High School Girl?

milkboys Clips & Spots, Television 2 Comments

Spoilers ahead, watch the video first ;) 

If you watch the ad again, you can appreciate the quiet subtlety with which it shows its hand: It’s less of a reveal than a call to be more attentive. The opening scene, for example, focuses not on the teacher but on what she is holding: An image of a piece of art depicting a woman. This image is flipped at the end to reflect how easily we can be fooled once we’ve looked at something, decided what it is, and moved on.Here’s the making-of video:

The vast gap between how the US and Europe think about teens & sex

milkboys Articles, Films & Cinema 6 Comments

Eighth Grade is a highly-acclaimed coming-of-age movie about a 13-year-old American girl enduring the trials and tribulations of modern adolescence. But while teenagers in the US might well relate to the movie’s heroine, they won’t be able to see the movie in theaters—unless they’re at least 17 or accompanied by a parent or guardian. That’s because the Motion Picture Association of America (MPAA) gave the film an R rating for “language and some sexual material.”

There aren’t many other ratings to compare that against. The movie has only been shown overseas in two countries–the United Kingdom and Canada. But in Canada, Eighth Grade was given a 14A rating, meaning that everyone older than 14 can see it without an adult. Meanwhile, the movie played at the London Sundance film festival, but hasn’t yet been released for commercial viewing in the UK. The British equivalent of the MPAA, the British Board of Film Classification, hasn’t yet rated Eighth Grade, but it’s a good bet that, when it does, the movie will be rated more leniently.

Scene from the Swedish teen film The Ketchup Effect

The discrepancy in Eighth Grade’s Canada and US ratings is symbolic of the difference between the US and the rest of the world, according to the movie’s director Bo Burnham. “There seems to be a strange double-standard between sexuality and violence,” he tells Quartz. “It’s a little weird how much violence you can have in a PG-13 movie.” That’s because, as Charles Bramesco argues in a recent piece for Vox, movie ratings reflect what a culture deems acceptable content for children. And the US and Europe are on very different pages about what they view as child-appropriate.

Read on…

Periodical Political Post *69

milkboys News 2 Comments

Queer News

Other News

Some Good, Some Meh!

milkboys Official

This is just a quick followup to this post. The RSS feed and comment editing should both be working again. The performance of the site should, while not perfect yet, be significantly better again.

It turned out that the problem was you guys ;) The new server was actually too small to handle the number of visitors. I switched to the new server last week hoping that I could save some money because the ads barely do anything anymore (most people use ad blockers so many won’t even see them, let alone click on them and actually buy porn :P) and while the number of Patreon supporters is pretty stable, the amount of pledges not going through because of declined credit cards goes up every month.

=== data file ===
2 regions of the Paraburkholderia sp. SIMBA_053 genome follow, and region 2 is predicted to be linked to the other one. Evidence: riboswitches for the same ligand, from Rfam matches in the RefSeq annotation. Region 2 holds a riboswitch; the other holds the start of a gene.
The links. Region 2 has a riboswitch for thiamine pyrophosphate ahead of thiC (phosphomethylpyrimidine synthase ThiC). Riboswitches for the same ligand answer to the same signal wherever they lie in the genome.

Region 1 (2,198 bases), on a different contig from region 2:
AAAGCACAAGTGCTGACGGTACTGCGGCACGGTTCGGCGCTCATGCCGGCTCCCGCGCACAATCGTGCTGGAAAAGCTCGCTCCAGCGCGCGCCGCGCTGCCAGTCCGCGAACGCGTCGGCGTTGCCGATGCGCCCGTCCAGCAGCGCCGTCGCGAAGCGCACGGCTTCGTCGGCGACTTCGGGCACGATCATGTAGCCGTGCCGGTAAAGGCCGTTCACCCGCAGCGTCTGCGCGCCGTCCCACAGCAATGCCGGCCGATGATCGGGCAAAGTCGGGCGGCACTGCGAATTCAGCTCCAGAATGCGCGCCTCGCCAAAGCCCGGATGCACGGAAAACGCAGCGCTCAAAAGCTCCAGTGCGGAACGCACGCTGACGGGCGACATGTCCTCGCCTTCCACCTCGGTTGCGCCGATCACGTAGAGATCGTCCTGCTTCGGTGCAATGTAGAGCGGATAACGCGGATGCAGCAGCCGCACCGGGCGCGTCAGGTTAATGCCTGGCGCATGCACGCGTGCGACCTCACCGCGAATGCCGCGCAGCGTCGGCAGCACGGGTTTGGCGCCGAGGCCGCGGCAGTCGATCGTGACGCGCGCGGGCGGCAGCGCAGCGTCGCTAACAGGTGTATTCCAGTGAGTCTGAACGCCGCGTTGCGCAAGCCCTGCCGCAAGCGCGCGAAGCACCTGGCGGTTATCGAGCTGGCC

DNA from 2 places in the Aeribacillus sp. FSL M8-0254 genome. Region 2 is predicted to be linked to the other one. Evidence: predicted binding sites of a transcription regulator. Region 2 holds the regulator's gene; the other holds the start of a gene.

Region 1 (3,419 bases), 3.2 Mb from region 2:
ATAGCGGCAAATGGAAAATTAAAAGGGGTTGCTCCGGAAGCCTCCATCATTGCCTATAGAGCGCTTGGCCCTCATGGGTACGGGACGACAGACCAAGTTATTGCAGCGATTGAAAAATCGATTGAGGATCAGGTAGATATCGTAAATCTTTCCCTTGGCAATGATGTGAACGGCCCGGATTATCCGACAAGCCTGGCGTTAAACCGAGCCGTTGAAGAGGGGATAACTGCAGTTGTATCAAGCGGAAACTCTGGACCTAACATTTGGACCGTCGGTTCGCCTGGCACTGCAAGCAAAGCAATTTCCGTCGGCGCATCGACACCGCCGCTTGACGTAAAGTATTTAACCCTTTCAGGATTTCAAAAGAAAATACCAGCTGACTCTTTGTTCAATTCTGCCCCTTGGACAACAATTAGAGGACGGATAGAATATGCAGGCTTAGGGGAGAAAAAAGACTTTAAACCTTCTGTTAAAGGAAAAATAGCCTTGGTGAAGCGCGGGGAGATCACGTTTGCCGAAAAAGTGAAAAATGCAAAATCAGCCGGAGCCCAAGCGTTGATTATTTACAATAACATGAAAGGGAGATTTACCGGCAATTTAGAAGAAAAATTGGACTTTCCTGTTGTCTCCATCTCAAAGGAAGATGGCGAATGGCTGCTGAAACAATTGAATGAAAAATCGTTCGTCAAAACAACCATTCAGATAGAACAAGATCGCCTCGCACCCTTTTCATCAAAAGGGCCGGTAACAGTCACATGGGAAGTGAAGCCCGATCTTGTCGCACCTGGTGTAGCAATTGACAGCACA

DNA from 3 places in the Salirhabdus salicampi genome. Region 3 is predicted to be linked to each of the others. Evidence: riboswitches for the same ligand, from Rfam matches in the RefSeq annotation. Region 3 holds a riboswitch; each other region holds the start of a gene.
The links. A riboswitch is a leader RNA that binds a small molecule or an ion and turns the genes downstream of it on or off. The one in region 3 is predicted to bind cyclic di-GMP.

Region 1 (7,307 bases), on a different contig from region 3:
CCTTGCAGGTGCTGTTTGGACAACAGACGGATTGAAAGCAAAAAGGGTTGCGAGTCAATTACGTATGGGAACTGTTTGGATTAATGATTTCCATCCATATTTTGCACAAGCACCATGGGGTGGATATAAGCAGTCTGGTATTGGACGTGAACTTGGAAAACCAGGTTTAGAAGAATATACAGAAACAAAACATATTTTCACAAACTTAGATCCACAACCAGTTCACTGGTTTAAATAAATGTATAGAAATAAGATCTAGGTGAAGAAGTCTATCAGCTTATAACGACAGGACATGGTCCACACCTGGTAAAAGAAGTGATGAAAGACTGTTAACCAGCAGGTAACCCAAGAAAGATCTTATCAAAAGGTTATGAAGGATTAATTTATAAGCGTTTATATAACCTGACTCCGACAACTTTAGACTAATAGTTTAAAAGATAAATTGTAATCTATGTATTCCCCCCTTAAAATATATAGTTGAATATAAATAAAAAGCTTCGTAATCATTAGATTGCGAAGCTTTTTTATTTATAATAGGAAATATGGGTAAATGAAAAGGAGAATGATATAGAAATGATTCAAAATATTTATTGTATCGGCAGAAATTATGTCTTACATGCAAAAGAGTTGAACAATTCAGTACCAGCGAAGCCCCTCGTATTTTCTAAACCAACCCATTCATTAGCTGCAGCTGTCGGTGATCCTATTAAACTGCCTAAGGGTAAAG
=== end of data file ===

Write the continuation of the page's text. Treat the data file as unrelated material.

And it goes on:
I’m not blaming anyone here of course, I know many people need every cent they earn, donating to a place like this is a luxury and I’m incredibly grateful to everyone who did in the past.

I’ll try to figure it out somehow. I’m still happy about every new supporter of course (and now you even get some extra content out of it over at juiceboys!) but I’m sure we’ll find a way, we always did after all <3

Ryan Beatty writes Pop about Boys

milkboys Music, Music & Dance 10 Comments

If we didn’t already know that pop songwriter Ryan Beatty (interview) is “proud to be a raging homosexual” (according to his Instagram), his finally released debut album, Boy in Jeans, would definitely confirm it ;)

Once dubbed “Justin Bieber 2.0″ — probably because he came up on YouTube, looks like a clean-cut twink and has a penchant for modern R&B — the California native is equal parts middle-of-the-road pop tart and hip-hop outlier (he sings the hook on Brockhampton’s Bleach). Though Boy in Jeans has its sights set on the charts, Beatty isn’t afraid to get a little freaky from time to time.

Ryan abandons his prom date to get busy with a guy in Bruise while, pretty much like everybody else, he gets high to Pink Floyd while searching for the dark side of the moon. He likes money and foreign guys (mais oui) on Euro and worries about his reputation throughout the single Camo. And he isn’t coy about sex. God in Jeans celebrates the beauty of his partner and the joys of sleeping “naked with the radio on.”

In other words, it’s business as usual for a young, healthy, hot-blooded American male who just happens to be gay. In a world where Troye Sivan and Years & Years are breaking glass ceilings everywhere, Ryan Beatty is what pops out.